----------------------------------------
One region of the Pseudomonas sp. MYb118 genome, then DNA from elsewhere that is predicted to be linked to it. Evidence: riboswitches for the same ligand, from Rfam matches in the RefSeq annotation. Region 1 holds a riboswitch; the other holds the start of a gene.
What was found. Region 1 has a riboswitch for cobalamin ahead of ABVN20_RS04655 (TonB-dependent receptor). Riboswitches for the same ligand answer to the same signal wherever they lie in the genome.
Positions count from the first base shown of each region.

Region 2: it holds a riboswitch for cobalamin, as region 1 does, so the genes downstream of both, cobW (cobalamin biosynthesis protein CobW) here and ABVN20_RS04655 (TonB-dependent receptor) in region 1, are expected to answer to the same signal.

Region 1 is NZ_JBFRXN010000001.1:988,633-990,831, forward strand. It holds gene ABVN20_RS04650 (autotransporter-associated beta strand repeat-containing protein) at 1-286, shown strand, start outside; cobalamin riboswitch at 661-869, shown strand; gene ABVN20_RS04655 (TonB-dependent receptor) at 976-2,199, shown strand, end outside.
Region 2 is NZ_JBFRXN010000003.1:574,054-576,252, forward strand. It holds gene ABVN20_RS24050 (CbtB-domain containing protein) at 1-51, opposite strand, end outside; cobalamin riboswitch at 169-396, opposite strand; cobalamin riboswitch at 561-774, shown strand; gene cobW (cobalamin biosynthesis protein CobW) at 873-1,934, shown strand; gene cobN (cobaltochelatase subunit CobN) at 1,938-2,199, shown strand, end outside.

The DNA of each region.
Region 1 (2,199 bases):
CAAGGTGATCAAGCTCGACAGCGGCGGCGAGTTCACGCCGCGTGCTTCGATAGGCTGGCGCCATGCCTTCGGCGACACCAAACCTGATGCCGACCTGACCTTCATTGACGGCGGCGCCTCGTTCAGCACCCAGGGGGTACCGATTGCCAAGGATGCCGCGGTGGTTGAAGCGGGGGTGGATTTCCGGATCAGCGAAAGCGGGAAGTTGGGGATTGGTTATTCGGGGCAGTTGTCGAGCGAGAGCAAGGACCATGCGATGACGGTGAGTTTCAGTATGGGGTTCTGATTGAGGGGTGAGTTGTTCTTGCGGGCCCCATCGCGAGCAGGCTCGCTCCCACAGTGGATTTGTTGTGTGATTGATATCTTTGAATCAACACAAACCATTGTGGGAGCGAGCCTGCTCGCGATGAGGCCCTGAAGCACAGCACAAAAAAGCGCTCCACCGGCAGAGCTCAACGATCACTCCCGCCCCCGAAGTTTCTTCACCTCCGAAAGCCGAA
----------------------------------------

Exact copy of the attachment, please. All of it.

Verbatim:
One region of the Pseudomonas sp. MYb118 genome, then DNA from elsewhere that is predicted to be linked to it. Evidence: riboswitches for the same ligand, from Rfam matches in the RefSeq annotation. Region 1 holds a riboswitch; the other holds the start of a gene.
What was found. Region 1 has a riboswitch for cobalamin ahead of ABVN20_RS04655 (TonB-dependent receptor). Riboswitches for the same ligand answer to the same signal wherever they lie in the genome.
Positions count from the first base shown of each region.

Region 2: it holds a riboswitch for cobalamin, as region 1 does, so the genes downstream of both, cobW (cobalamin biosynthesis protein CobW) here and ABVN20_RS04655 (TonB-dependent receptor) in region 1, are expected to answer to the same signal.

Region 1 is NZ_JBFRXN010000001.1:988,633-990,831, forward strand. It holds gene ABVN20_RS04650 (autotransporter-associated beta strand repeat-containing protein) at 1-286, shown strand, start outside; cobalamin riboswitch at 661-869, shown strand; gene ABVN20_RS04655 (TonB-dependent receptor) at 976-2,199, shown strand, end outside.
Region 2 is NZ_JBFRXN010000003.1:574,054-576,252, forward strand. It holds gene ABVN20_RS24050 (CbtB-domain containing protein) at 1-51, opposite strand, end outside; cobalamin riboswitch at 169-396, opposite strand; cobalamin riboswitch at 561-774, shown strand; gene cobW (cobalamin biosynthesis protein CobW) at 873-1,934, shown strand; gene cobN (cobaltochelatase subunit CobN) at 1,938-2,199, shown strand, end outside.

The DNA of each region.
Region 1 (2,199 bases):
CAAGGTGATCAAGCTCGACAGCGGCGGCGAGTTCACGCCGCGTGCTTCGATAGGCTGGCGCCATGCCTTCGGCGACACCAAACCTGATGCCGACCTGACCTTCATTGACGGCGGCGCCTCGTTCAGCACCCAGGGGGTACCGATTGCCAAGGATGCCGCGGTGGTTGAAGCGGGGGTGGATTTCCGGATCAGCGAAAGCGGGAAGTTGGGGATTGGTTATTCGGGGCAGTTGTCGAGCGAGAGCAAGGACCATGCGATGACGGTGAGTTTCAGTATGGGGTTCTGATTGAGGGGTGAGTTGTTCTTGCGGGCCCCATCGCGAGCAGGCTCGCTCCCACAGTGGATTTGTTGTGTGATTGATATCTTTGAATCAACACAAACCATTGTGGGAGCGAGCCTGCTCGCGATGAGGCCCTGAAGCACAGCACAAAAAAGCGCTCCACCGGCAGAGCTCAACGATCACTCCCGCCCCCGAAGTTTCTTCACCTCCGAAAGCCGAA